3. From around 1816 to the mid-1830s, the volume of opium shipped into China grew every year.

C. The impact of the opium trade was dramatic.

1. Millions of Chinese became addicts.

2. The British demanded silver in payment for opium, and the flow of silver, which had been heavily in China’s favor, was rapidly reversed.

3. By the 1830s, China was losing silver at such a high rate that it began to face serious shortages of capital and prices were subject to dramatic fluctuations.

III. The Qing state faced difficult problems in responding to these challenges.

A. The government had become bureaucratically rigid.

1. Efforts to deal with problems creatively were frustrated by established interests.

2. Revenues were declining, which limited the capacity of the government to fund reforms or maintain infrastructure.

B. Control of the opium trade was opposed by the British.

1. The Qing repeatedly protested to the British about the evils of opium and its adverse impact on the Chinese economy.

2. The court called for policy ideas from officials across the empire.

3. Lin Zexu, an experienced official who had been serving in Central Asia, proposed a mix of rehabilitation for addicts and strict prohibition of imports and sales.

4. Lin was named Imperial Commissioner to eradicate the opium trade.

C. When China tried to stop the trade, Britain went to war.

1. In 1839, Lin confiscated opium held by British merchants and arrested some leading British traders.

2. The British argued that the real issue was free trade, and when the Chinese destroyed the opium, the British declared war.

3. British military superiority inflicted serious defeats on the Chinese.

IV. The Opium War of 1839-1842 ushered in a new age in China’s relations with the outside world.

A. In 1842, the Qing were forced to sign the humiliating Treaty of Nanjing; although it never mentioned opium, the treaty had the effect of legalizing the trade.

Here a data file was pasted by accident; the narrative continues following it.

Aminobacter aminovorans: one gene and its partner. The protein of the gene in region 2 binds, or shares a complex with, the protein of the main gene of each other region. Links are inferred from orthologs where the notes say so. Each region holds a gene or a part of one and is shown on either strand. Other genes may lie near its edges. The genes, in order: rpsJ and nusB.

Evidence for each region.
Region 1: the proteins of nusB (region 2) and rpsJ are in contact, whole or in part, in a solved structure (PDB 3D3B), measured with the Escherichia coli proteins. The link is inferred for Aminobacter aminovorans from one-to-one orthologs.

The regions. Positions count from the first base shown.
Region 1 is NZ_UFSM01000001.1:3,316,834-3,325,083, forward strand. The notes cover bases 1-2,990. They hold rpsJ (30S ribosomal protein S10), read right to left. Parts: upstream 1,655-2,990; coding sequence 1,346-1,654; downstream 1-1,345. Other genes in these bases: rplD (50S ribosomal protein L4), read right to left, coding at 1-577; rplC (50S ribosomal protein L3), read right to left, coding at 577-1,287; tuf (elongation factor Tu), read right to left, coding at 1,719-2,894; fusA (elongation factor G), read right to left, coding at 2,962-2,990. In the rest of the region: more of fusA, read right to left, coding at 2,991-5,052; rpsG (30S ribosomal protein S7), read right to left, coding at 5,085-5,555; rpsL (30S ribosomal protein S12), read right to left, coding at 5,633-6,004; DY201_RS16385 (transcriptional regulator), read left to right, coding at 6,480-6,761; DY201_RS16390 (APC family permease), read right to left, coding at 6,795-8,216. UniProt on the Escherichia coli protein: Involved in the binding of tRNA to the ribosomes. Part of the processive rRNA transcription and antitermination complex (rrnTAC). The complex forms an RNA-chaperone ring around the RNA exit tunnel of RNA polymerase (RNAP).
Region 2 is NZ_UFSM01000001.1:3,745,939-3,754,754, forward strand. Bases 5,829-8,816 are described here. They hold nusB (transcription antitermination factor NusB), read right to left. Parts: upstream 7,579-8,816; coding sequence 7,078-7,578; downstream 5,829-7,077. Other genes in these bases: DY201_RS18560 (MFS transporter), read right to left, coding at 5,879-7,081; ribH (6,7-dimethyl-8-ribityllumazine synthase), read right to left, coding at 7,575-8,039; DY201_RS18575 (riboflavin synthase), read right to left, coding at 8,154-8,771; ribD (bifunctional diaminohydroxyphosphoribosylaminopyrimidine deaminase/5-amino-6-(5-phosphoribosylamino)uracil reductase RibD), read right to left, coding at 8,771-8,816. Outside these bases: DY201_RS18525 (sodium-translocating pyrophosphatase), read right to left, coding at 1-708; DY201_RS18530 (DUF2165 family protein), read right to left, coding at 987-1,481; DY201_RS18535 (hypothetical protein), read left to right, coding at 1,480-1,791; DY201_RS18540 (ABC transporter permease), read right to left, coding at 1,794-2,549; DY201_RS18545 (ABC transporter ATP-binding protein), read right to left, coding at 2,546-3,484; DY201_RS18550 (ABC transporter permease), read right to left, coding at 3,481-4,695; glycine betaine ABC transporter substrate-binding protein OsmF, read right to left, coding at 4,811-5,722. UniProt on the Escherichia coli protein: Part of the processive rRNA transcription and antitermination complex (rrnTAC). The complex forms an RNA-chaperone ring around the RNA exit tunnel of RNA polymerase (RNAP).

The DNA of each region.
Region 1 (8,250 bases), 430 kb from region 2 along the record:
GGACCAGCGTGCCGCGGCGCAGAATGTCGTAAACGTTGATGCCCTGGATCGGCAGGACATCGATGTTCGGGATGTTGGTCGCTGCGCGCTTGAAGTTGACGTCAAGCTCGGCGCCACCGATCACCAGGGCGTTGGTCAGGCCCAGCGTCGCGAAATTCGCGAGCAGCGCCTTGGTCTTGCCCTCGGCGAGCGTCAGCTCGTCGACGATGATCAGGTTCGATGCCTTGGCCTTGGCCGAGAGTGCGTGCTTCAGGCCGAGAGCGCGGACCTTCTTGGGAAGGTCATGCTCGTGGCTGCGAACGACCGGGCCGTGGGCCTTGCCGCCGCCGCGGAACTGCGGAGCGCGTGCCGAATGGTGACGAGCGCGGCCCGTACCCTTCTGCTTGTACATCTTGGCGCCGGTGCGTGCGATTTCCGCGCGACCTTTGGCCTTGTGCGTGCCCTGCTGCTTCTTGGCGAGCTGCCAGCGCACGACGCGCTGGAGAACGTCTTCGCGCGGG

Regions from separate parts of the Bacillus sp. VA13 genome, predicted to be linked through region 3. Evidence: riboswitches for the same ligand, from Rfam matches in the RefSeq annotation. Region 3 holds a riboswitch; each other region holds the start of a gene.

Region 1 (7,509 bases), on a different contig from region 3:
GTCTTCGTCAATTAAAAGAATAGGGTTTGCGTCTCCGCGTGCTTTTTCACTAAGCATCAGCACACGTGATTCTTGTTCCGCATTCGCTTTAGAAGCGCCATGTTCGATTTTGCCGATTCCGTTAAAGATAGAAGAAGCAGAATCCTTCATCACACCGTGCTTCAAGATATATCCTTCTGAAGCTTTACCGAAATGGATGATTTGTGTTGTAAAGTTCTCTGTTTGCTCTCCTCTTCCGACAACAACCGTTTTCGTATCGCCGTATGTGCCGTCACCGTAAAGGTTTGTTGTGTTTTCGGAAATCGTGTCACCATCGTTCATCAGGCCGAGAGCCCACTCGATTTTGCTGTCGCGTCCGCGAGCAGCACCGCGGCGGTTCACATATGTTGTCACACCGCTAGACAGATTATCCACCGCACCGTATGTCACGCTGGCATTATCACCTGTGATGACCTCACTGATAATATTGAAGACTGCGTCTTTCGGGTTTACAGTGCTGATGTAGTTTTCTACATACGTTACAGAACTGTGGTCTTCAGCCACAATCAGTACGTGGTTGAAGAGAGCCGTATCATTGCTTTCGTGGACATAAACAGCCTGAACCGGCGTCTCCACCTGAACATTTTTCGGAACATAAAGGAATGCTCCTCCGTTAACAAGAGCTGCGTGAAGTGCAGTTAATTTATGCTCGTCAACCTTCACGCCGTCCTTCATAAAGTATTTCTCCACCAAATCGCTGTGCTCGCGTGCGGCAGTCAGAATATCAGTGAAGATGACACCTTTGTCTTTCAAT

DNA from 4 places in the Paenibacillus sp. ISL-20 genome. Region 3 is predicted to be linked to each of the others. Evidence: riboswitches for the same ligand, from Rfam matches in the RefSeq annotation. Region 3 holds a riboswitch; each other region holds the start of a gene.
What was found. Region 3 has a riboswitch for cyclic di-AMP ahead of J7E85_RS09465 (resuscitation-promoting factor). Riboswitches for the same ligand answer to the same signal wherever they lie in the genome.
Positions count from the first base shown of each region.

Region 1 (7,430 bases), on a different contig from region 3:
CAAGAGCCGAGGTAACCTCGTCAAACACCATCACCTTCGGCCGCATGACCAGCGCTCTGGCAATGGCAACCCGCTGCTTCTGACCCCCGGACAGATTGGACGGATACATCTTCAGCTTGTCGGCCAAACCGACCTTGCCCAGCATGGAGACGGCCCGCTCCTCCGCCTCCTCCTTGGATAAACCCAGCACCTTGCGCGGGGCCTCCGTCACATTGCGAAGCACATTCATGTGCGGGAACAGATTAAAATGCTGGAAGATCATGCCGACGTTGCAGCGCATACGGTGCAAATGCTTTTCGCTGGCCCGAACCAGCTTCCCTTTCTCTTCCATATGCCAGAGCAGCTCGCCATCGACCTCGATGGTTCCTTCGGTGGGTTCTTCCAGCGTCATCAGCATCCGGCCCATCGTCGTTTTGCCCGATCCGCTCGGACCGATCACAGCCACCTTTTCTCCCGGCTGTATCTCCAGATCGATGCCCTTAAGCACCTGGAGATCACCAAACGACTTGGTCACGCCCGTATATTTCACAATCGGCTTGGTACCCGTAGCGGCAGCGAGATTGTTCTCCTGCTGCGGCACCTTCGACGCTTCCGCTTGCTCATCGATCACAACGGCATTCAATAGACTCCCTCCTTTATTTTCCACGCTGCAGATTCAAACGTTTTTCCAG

1. The treaty required the Chinese to open ports along the coast to British and other foreign traders.

2. The treaty allowed British merchants to trade freely in China, without using the cohong brokers.

3. It ceded Hong Kong island to Britain.

4. It established the Principle of Extraterritoriality, which decreed that while British citizens were in China, they would be subject to the laws of Britain, not China.

B. In the wake of China’s defeat, other Western powers also signed treaties.

1. These expanded the rights of foreign powers in China.

2. They included the “no most favored nation” clause, which ensured than any privilege granted to any one power must be granted to all.

3. Foreign missionaries were given legal protection to operate in China.

4. All these provisions opened China to the power of the West and led to severe disruptions of the domestic economy and political order.

5. In the next lecture, we will turn to one of the stranger results of this situation, the Taiping Rebellion.

Essential Reading:

Frederick Wakeman, Strangers at the Gate.

Supplemental Reading:

James Polachek, The Inner Opium War.

Questions to Consider:

1. Opium was illegal in England, yet Parliament voted to go to war to force China to open its markets. How is this different from the “war on drugs” of the present period?

2. Why were the Chinese so reluctant to open their domestic markets to the outside world?